MEN VS WOMEN
Film Review by Fiore
BOKEH, an Icelandic Indie, penned and directed by Geoffrey Orthwein and Andrew Sullivan, is a snapshot film that can be interpreted as a scathing attack on men and women’s roles in culture. I’m certain Sullivan and Orthwein wanted to display man’s inner dependence on his fellow man in the apocalyptic tale, but instead, they unroll the horrible distinction our modern society has imposed on male and female roles, fostering the notion of male dominance in logic and common sense and the female constant craving for emotional security.
It stars Maika Monroe as Jenai and Matt O’Leary, as Riley, in what is essentially a two-man stage presentation on celluloid. Jenai and Riley saved money and embark on a vacation in Iceland. I’m not sure how many people put Iceland on the top of their vacation lists, but perhaps the happy couple are huge Sigur Ros fans.
On the first night of their idyllic escapade, Jenai is awakened at 3:20am. She looks out the window in time to see a spectacular nighttime light show across the sky. When she wakes in the later morning, she and Riley are the only people alive. Now, one might easily assume the dawning of the zombie apocalypse, or an alien invasion or an epidemic outbreak of biological origins. But, no; everyone else is just gone. No monsters, no walking dead, no debilitating disease. While this scenario may occasionally find safe harbor in our own reminiscences, when it actually occurs to Jenai and Riley, their interactions become the tale’s focal point.
Riley is constantly looking a t the practical. How to make the best of the situation, and enjoy its perks. Jenai constantly consistently thinks the tank is half empty. She whines, moans and embarks on long introspective searches for meaning in a meaningless scenario. She takes solace in Riley, but even that is short-lived.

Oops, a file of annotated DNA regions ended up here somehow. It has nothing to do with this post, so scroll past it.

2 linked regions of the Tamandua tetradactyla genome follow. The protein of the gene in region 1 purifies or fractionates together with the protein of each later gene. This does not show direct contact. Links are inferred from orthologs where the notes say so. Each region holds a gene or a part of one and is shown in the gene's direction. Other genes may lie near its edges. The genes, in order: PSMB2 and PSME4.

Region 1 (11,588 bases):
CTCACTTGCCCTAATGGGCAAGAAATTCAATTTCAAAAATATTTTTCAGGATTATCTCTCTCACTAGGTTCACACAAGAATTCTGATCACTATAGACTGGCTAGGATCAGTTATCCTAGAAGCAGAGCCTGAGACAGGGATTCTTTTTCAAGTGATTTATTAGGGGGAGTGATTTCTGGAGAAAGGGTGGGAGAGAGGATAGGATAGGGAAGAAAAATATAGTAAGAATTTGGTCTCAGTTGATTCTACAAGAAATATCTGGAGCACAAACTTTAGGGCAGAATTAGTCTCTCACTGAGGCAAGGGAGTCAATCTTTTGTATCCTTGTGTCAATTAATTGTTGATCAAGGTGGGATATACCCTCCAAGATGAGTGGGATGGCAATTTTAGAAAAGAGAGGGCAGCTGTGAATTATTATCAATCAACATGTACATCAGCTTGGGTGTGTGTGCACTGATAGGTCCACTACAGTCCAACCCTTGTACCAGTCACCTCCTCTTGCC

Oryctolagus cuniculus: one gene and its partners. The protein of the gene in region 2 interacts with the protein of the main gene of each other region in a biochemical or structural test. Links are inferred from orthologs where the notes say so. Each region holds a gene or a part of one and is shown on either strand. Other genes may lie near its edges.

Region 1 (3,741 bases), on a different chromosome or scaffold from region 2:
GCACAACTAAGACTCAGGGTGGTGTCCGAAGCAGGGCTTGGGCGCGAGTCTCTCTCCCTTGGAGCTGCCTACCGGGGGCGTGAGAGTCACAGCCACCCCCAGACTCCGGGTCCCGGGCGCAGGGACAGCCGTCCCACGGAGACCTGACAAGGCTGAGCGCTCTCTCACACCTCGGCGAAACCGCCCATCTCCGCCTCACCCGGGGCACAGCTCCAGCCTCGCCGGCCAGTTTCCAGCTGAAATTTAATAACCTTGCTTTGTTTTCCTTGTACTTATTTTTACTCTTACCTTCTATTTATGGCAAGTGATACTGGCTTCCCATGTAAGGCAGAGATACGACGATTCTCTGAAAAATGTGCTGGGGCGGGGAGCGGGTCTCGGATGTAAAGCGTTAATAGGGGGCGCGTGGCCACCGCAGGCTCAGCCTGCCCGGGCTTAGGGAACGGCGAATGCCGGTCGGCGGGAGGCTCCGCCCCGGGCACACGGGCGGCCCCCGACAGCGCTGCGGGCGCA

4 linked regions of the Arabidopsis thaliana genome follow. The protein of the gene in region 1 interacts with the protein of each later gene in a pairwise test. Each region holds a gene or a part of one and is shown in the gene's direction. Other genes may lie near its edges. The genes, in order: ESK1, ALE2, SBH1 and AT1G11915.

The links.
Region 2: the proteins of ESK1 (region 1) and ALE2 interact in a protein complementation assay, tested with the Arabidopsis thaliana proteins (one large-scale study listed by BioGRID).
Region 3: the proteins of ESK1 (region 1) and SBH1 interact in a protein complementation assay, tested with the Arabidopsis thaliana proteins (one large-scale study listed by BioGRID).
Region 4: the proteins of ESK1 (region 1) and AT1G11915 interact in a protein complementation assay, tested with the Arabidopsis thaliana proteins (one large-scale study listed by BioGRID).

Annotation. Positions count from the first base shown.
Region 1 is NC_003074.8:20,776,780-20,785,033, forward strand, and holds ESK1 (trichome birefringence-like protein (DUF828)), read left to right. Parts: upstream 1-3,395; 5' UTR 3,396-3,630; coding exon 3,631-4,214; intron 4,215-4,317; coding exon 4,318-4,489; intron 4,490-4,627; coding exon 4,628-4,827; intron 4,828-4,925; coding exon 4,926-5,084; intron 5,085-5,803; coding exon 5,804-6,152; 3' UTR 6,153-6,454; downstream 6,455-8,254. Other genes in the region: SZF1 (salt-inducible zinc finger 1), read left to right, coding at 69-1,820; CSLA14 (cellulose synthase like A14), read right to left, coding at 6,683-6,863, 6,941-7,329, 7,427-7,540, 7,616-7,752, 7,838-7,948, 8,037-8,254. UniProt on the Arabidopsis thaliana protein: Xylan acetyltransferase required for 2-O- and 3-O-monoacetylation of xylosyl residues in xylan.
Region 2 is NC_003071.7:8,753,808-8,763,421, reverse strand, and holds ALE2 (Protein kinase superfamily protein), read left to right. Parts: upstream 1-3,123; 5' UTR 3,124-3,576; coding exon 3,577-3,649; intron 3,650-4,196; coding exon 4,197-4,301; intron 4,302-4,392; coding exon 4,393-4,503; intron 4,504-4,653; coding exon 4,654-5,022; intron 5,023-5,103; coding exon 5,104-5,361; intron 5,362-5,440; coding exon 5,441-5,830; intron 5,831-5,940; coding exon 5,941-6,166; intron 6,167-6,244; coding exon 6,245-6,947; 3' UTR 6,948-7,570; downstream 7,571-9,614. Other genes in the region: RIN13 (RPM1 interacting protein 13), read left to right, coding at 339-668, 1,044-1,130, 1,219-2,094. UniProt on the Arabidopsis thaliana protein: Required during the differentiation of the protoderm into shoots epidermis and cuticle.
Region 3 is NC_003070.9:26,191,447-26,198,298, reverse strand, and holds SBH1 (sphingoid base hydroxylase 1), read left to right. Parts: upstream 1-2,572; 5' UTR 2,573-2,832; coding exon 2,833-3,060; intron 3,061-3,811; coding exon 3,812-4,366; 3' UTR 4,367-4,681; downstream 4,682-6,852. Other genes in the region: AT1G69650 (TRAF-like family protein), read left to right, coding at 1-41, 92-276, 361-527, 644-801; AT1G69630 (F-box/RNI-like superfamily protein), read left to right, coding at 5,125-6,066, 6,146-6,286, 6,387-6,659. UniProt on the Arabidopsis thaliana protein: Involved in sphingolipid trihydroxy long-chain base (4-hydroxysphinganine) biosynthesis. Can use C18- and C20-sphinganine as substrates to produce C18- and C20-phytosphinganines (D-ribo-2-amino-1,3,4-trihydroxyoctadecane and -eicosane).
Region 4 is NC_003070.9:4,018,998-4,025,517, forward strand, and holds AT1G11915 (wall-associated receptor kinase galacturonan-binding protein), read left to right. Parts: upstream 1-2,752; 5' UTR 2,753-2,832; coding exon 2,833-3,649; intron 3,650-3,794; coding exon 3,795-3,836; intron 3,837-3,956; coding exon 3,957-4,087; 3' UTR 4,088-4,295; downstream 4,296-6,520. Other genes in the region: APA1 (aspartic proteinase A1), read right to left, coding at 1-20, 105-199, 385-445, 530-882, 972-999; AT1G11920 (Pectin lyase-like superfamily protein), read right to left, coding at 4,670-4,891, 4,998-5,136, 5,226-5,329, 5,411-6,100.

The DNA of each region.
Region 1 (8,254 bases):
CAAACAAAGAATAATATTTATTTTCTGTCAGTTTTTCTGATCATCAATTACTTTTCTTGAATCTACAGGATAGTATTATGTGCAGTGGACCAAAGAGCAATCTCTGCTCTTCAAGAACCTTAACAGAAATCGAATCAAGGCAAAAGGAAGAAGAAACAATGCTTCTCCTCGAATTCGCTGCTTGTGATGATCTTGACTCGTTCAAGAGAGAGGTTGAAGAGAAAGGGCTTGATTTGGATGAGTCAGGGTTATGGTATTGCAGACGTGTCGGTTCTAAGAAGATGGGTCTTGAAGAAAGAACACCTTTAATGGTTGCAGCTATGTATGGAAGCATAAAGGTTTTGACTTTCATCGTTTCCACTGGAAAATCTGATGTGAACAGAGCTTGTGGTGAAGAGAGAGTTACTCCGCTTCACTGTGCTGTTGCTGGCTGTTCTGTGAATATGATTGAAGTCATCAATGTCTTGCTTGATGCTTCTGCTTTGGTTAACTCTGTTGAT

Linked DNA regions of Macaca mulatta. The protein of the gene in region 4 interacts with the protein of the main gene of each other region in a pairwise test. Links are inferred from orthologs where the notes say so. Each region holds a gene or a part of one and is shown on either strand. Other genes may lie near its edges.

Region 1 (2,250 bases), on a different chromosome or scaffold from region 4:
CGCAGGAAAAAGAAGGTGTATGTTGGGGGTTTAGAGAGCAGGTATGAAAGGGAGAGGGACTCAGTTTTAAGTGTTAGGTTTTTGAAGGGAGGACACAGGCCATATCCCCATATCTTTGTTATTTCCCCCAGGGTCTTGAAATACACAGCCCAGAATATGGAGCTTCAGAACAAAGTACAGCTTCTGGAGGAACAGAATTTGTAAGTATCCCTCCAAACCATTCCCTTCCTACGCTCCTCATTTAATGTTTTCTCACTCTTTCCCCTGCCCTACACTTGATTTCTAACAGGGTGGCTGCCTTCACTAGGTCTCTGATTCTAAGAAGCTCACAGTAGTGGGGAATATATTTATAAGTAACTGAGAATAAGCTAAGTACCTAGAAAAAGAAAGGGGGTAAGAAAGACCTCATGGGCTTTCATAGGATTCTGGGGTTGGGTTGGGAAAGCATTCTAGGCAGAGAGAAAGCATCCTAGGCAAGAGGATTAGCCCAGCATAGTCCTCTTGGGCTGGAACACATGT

1.1 KEY SCENES TO LOOK FOR:
1. FLIRTING BY THE HOLY RELICS
2. RUINING NAP TIME
3. THE NIGHTTIME LIGHT SHOW
While Riley is baffled by the situation, he is content living for Jenai; attempting to make her happy and spend his time with her. She is not so practical. Though she has a man who is devoted to her, she desires more. He revels in having the ability to live anywhere, while she feels they are imposing. He likes selecting any vehicle he wants to drive, she thinks its stealing. He upgrades his wardrobe, she feels like a thief. He sets up a date night complete with dress up and a homecooked meal, she starts an argument. It just shows you don’t need the end of the world to realize the propaganda fed to women by feminists and progressive liberals, served no purpose save to turn them into raving lunatics.
Jenai can’t cook, or clean the house. Riley handles all those duties. He also does the shopping and keeps a semblance of time in a world where time does not exist. Jenai wants to sleep all day. Unfortunately, this set up is reflective of today’s relationships, where men are becoming more self-sufficient and women can offer little of value to the partnership.
BOKEH is a snapshot film because it offers a series of scenes with no developing plot, no concluding climax and no resolution. While the story allows for a bit of philosophical and religious debate, it draws no inference in either the debate nor the story.
Let’s take a look at the report card for BOKEH:
ACTING = C
CINEMATOGRAPHY = C
SOUND/MUSIC = D
EDITING = D
SCRIPT = F
SFX = D
ACTION = D
BOKEH is released on VOD and PPV services this weekend. Gather a cache of friends with a predominant mix of females to males, voluminous amounts of adult libations, and sit and watch BOKEH. The discussions afterward should make for raucous times indeed, especially from the women, who will try to alibi female behavior in this work. Could be a night of laughs.